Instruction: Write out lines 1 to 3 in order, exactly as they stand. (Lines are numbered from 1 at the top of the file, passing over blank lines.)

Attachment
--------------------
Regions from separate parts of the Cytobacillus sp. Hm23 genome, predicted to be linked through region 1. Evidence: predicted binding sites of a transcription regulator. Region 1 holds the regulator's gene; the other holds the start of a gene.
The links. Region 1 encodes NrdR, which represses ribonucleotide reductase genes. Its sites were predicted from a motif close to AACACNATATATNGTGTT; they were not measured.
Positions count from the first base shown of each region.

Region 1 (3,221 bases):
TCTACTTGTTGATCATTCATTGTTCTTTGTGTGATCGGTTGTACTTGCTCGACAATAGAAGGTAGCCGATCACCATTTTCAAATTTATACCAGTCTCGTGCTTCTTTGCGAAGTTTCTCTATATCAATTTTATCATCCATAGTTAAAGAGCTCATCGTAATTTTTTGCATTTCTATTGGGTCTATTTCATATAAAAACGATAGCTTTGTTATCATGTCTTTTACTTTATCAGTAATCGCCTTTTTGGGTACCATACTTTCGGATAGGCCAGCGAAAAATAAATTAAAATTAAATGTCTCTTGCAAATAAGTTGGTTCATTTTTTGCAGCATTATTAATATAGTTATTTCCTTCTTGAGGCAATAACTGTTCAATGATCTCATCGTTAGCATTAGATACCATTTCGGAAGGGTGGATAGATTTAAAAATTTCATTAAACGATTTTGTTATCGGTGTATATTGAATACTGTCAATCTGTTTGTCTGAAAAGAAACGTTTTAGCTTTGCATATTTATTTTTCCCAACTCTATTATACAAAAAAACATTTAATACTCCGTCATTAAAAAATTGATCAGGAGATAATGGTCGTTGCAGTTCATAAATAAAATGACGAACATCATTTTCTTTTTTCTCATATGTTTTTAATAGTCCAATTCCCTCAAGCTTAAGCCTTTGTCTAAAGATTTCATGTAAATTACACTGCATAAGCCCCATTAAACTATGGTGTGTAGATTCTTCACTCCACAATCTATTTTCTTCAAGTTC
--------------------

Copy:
Regions from separate parts of the Cytobacillus sp. Hm23 genome, predicted to be linked through region 1. Evidence: predicted binding sites of a transcription regulator. Region 1 holds the regulator's gene; the other holds the start of a gene.
The links. Region 1 encodes NrdR, which represses ribonucleotide reductase genes. Its sites were predicted from a motif close to AACACNATATATNGTGTT; they were not measured.
Positions count from the first base shown of each region.